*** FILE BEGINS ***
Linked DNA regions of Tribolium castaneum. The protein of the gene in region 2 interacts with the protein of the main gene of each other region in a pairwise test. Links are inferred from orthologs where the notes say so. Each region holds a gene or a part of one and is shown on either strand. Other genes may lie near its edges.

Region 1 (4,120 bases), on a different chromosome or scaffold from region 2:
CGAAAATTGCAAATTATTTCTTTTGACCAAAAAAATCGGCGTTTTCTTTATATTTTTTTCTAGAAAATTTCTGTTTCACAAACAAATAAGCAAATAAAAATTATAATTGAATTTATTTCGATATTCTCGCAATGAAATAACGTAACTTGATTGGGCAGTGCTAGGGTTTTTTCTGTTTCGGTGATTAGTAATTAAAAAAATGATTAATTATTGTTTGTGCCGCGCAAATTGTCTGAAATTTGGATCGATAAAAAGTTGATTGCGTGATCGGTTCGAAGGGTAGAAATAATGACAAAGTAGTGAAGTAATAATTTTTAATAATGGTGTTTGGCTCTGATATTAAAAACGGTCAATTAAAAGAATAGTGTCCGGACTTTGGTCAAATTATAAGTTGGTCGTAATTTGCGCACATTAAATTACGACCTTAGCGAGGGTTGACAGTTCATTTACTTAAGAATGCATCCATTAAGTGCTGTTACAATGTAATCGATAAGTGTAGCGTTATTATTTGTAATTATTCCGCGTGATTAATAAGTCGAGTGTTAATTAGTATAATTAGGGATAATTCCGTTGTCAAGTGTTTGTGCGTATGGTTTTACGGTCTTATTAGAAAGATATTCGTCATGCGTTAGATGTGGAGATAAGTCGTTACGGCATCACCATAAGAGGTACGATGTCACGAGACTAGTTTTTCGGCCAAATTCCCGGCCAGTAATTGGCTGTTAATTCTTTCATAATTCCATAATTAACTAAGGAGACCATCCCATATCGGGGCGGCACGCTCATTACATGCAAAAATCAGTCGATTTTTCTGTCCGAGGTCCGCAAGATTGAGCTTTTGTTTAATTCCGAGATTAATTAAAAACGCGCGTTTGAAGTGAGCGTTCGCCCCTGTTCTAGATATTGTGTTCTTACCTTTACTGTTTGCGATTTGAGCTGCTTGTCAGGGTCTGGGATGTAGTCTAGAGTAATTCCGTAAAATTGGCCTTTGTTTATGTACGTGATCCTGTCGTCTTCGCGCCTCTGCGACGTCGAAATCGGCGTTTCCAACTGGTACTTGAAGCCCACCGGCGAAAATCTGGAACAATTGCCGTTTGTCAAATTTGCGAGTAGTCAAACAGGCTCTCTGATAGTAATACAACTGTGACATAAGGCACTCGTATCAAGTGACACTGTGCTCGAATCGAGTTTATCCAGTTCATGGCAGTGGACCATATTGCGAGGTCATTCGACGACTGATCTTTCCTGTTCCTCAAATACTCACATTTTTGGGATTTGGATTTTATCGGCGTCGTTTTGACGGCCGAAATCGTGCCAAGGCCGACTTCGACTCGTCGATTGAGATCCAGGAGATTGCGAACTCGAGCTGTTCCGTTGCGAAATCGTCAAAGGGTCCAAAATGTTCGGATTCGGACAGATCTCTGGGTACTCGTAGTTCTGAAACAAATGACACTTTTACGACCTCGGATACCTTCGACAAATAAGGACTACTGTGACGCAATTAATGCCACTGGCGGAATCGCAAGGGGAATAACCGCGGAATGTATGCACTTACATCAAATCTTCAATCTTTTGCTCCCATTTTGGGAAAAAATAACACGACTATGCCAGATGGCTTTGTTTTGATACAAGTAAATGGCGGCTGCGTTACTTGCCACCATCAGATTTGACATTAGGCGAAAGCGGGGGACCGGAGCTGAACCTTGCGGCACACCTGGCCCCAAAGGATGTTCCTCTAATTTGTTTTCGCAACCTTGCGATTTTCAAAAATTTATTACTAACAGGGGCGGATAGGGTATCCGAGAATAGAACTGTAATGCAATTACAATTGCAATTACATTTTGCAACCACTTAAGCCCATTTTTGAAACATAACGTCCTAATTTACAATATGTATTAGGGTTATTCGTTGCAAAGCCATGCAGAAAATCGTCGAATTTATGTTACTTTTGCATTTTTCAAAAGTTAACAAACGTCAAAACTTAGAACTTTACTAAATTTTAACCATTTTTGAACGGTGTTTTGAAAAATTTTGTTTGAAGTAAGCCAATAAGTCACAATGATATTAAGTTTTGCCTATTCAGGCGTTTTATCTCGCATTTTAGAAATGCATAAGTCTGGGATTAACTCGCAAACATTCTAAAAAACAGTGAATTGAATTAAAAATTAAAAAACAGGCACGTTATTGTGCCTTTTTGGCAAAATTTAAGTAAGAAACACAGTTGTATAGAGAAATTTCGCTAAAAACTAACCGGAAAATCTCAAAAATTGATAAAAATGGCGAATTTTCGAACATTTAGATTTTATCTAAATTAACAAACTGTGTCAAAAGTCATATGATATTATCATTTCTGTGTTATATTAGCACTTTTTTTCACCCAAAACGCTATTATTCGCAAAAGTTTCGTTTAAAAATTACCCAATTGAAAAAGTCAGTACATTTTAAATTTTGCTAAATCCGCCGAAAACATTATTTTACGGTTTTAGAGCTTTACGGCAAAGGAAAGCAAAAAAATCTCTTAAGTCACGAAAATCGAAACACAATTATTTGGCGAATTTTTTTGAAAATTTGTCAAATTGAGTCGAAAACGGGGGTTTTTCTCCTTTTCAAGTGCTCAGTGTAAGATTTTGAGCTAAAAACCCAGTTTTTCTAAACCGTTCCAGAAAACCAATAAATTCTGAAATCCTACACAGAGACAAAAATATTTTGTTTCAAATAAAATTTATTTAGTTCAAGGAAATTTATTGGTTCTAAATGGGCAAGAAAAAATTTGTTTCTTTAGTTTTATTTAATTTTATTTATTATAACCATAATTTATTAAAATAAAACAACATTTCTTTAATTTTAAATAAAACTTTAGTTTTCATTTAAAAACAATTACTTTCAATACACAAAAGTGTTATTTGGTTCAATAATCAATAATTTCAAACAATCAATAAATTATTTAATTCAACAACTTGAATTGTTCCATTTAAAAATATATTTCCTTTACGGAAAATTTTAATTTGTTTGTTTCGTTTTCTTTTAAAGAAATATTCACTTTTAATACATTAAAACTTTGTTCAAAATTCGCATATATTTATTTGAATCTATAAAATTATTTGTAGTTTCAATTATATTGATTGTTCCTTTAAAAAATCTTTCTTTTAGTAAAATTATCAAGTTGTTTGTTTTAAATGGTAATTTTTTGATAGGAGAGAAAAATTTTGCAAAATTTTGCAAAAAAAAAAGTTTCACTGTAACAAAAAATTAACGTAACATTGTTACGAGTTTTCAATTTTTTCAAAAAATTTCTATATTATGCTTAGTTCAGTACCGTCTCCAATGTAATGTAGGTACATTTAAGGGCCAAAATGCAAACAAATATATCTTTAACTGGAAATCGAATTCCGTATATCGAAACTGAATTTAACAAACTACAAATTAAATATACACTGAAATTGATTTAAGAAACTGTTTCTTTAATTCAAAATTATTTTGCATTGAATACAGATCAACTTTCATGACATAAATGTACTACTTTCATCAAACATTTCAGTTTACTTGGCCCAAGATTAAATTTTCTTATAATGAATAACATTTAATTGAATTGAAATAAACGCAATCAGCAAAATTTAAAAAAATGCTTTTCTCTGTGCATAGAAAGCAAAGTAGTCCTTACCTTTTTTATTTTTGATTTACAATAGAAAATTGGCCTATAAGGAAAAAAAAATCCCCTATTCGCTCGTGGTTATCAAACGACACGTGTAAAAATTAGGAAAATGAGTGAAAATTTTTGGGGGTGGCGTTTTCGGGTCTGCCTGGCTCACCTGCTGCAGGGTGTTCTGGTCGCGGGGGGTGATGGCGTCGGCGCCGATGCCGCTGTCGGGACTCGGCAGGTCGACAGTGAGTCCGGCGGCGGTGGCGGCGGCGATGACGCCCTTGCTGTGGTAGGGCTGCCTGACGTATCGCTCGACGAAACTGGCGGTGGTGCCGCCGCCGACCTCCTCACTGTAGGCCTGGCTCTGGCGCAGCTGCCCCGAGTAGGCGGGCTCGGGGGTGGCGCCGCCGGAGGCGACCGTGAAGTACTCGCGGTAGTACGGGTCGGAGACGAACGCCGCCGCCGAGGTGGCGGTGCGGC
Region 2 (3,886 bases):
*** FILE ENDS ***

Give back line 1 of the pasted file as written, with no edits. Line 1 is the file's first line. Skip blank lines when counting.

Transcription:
Linked DNA regions of Tribolium castaneum. The protein of the gene in region 2 interacts with the protein of the main gene of each other region in a pairwise test. Links are inferred from orthologs where the notes say so. Each region holds a gene or a part of one and is shown on either strand. Other genes may lie near its edges.